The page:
Sunbury Police Utilizing Body Cameras To Document Police Interactions

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A city in turmoil over an unarmed man shot to death by police. 

Were officers right in using deadly force with Michael Brown?  Is Michael Brown a victim of police brutality?

All questions that might have answers, if the full incident in Ferguson, Missouri had been caught on video.  Some departments have that advantage.  Sunbury is one of them.

The camera is worn on an officer's head so it captures the entire view in front of the officer.  It can all be played back later.  The camera records constantly.

"We use it for everything, interviews - even if you had a parking complaint.  We would use it to video tape where the car was parked," said Chief Patrick Bennett.

The chief was faced with buying new dash cams a year ago: $5000 a car.   "That's a hefty chunk of change for just a camera that basically shoots out in front of a car," said Bennett.

A little research revealed body cameras were a cheaper option with far better technology.

Everything the officer sees and hears, the camera sees and hears.  It's pretty hard to dispute any police interaction if it's all caught on camera.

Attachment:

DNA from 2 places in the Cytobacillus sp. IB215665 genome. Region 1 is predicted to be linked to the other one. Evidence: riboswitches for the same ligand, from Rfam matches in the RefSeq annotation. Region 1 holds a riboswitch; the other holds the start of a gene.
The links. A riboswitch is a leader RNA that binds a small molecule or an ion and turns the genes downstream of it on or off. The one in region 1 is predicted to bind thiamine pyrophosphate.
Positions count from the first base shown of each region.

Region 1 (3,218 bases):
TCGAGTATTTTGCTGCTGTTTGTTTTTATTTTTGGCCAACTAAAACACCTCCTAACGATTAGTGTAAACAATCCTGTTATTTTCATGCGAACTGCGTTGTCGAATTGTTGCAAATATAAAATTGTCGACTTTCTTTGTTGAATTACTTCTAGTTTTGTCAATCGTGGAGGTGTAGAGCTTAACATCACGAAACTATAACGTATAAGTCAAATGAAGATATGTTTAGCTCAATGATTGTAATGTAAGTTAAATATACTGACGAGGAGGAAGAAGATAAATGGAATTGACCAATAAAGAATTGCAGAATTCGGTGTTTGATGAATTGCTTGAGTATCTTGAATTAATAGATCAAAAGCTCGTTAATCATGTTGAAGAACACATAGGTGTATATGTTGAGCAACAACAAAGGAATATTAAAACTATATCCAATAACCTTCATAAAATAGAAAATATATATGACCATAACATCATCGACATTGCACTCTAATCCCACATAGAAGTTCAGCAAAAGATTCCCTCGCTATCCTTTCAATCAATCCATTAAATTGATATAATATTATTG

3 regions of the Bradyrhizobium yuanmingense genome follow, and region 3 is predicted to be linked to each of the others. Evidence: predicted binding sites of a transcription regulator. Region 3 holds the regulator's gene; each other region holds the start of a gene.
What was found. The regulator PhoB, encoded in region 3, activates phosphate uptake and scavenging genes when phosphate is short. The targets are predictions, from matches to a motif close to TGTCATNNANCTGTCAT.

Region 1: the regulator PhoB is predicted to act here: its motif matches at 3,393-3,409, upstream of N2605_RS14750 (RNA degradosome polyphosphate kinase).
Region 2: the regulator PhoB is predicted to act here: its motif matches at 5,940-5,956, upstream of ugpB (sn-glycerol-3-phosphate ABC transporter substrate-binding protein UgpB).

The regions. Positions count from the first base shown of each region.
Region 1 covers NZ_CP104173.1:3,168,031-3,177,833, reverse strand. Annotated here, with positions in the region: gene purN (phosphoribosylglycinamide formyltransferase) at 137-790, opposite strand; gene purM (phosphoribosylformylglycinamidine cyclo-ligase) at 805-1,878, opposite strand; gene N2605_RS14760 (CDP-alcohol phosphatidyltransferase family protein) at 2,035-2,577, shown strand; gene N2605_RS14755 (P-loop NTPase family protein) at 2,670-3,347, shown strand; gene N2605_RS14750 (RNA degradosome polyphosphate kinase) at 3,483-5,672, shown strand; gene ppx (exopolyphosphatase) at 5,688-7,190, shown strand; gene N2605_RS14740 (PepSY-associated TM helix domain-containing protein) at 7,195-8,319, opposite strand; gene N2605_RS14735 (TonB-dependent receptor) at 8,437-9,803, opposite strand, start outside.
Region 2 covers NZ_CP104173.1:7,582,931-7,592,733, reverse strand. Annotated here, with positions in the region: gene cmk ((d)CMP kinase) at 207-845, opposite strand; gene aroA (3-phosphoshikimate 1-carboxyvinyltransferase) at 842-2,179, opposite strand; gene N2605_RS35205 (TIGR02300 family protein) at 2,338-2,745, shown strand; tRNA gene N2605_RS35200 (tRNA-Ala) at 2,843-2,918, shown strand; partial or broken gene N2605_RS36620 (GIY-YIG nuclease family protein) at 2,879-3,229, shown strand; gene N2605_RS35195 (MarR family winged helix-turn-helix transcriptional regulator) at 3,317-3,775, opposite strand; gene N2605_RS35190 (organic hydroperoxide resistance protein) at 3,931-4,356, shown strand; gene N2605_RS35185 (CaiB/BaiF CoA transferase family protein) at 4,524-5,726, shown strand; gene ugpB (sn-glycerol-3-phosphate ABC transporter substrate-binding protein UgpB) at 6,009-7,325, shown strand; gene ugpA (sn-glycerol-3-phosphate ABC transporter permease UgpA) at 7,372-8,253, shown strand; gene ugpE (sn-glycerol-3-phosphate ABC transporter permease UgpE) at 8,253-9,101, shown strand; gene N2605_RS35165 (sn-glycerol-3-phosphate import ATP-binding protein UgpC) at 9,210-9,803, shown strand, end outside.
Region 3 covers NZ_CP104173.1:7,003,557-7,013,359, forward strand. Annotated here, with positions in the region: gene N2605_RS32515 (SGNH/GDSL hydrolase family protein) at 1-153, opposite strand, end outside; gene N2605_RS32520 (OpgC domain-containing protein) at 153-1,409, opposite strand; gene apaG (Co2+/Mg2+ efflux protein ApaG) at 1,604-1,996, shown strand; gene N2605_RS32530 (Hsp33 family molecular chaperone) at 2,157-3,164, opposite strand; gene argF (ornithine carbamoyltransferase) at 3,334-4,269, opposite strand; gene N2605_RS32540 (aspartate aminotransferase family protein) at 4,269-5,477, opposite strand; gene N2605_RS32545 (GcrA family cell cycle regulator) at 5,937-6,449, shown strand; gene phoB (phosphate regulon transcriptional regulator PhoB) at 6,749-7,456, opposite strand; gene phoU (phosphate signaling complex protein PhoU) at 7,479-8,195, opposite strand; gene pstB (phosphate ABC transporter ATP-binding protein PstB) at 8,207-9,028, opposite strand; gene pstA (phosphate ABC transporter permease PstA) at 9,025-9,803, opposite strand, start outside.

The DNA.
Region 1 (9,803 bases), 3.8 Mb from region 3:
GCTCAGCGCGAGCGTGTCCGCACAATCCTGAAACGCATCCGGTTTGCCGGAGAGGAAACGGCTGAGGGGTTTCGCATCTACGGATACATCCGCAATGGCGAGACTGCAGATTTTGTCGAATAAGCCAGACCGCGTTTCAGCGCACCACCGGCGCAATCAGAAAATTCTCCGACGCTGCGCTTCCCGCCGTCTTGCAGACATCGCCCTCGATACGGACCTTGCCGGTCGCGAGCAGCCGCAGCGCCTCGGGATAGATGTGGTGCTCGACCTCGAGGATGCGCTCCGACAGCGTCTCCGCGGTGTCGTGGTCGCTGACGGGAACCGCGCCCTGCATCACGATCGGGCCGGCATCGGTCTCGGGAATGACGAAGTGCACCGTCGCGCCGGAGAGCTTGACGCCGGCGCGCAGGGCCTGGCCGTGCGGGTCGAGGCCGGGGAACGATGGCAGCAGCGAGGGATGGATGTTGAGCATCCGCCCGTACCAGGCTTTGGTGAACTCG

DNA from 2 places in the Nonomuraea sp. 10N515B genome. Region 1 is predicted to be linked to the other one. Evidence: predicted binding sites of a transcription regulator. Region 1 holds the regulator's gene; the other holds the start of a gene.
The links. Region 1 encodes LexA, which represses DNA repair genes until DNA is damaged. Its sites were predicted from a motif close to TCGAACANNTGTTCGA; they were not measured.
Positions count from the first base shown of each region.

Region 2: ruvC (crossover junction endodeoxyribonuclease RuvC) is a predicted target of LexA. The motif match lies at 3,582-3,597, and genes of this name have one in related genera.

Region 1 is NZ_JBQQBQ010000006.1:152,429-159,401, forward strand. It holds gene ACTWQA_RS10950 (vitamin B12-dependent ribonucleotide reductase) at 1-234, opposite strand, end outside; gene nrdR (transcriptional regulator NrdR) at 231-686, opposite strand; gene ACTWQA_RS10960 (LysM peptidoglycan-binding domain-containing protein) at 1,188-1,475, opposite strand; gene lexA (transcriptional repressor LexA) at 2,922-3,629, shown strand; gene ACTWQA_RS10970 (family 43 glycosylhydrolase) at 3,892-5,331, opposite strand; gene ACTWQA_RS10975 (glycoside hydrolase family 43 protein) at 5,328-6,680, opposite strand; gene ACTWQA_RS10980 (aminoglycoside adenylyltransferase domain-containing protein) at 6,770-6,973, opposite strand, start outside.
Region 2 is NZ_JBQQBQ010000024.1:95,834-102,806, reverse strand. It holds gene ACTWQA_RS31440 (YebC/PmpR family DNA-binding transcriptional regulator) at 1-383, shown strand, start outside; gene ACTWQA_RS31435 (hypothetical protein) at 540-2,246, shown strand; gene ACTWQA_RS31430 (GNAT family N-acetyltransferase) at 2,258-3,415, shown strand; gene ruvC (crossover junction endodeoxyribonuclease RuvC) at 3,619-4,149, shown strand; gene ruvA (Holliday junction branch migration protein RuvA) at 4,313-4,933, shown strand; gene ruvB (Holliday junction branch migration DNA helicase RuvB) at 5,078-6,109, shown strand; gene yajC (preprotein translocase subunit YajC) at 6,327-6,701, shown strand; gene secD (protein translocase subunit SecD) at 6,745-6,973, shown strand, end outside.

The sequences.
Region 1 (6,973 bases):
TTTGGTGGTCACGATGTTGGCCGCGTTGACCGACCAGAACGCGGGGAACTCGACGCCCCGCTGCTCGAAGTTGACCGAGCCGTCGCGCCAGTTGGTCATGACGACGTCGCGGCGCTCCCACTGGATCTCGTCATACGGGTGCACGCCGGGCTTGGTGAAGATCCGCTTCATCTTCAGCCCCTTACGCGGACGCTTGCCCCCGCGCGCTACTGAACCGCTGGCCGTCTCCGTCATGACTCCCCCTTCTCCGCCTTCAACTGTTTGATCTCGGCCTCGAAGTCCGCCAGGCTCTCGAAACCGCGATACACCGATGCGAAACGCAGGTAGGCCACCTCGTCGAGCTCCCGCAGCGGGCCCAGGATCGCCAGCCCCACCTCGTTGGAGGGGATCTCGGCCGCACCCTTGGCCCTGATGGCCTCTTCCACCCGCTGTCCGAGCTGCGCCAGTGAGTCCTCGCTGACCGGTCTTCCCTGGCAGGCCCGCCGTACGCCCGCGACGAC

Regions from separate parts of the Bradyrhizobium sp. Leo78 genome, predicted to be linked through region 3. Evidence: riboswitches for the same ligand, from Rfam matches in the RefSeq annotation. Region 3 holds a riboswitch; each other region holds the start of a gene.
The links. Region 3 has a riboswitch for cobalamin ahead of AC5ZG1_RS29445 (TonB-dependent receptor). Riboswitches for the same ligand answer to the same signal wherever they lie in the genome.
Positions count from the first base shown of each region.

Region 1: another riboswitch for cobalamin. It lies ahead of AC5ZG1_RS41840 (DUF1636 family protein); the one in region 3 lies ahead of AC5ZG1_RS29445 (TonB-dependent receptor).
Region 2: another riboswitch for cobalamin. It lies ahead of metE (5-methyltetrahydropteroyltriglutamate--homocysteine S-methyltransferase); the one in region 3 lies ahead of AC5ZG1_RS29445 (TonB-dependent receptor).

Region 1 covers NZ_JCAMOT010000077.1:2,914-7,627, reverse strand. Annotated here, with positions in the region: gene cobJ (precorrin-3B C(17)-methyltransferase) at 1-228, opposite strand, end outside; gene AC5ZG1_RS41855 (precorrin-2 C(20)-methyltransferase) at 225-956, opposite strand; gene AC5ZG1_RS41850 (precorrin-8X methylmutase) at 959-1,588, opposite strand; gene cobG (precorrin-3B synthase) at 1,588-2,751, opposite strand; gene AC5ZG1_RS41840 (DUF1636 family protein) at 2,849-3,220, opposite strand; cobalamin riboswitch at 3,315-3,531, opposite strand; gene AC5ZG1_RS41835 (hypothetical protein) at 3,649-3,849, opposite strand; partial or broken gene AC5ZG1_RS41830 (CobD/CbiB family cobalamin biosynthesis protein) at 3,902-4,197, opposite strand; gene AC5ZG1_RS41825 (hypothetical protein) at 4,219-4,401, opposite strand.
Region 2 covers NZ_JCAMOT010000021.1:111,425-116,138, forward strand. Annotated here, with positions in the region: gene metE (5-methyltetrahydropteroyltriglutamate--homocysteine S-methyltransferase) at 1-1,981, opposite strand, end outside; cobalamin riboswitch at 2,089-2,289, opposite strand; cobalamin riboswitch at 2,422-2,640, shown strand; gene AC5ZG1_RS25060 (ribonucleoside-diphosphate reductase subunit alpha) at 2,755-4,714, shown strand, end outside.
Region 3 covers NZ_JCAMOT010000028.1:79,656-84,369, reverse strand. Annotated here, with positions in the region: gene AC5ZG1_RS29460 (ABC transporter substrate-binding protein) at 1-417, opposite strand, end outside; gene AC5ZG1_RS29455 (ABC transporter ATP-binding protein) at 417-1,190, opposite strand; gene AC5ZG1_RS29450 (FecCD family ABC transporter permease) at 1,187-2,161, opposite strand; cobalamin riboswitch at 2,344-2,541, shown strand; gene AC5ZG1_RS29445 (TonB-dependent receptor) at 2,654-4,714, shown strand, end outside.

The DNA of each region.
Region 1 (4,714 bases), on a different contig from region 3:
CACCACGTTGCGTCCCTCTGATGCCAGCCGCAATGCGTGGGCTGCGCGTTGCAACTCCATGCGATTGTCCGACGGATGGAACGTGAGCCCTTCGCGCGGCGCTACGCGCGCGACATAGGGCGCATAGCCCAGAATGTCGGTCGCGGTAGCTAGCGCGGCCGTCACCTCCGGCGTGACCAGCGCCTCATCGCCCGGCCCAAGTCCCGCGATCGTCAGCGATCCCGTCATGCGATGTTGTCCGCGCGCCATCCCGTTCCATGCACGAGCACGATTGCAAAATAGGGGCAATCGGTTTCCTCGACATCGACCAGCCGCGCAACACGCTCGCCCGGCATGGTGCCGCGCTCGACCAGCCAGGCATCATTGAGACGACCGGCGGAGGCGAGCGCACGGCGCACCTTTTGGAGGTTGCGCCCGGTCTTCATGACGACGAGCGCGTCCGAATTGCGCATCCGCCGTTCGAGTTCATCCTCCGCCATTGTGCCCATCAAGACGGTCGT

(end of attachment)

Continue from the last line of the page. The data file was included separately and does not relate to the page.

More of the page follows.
Witness accounts, along with every action by a witness or suspect, is documented and can be reviewed over and over again, including every action by an officer.

"Hopefully you don't have police misconduct.  We know it happens, but we're trying to prevent it, we're trying to make sure our officers are professional, they're providing the best service they can for our residents," said Bennett.

The cameras can help instantly confirm or deny claims against officers; something that's gone through the chief's mind as he watches the situation in Ferguson.  "You would be able to see what happened at that time, what was said and all those things," Bennett said.

As Chief Bennett cleans up crime, he says the cameras are just one more move toward better policing.  "I think on both sides of the camera, it makes everybody act better," Bennett said.

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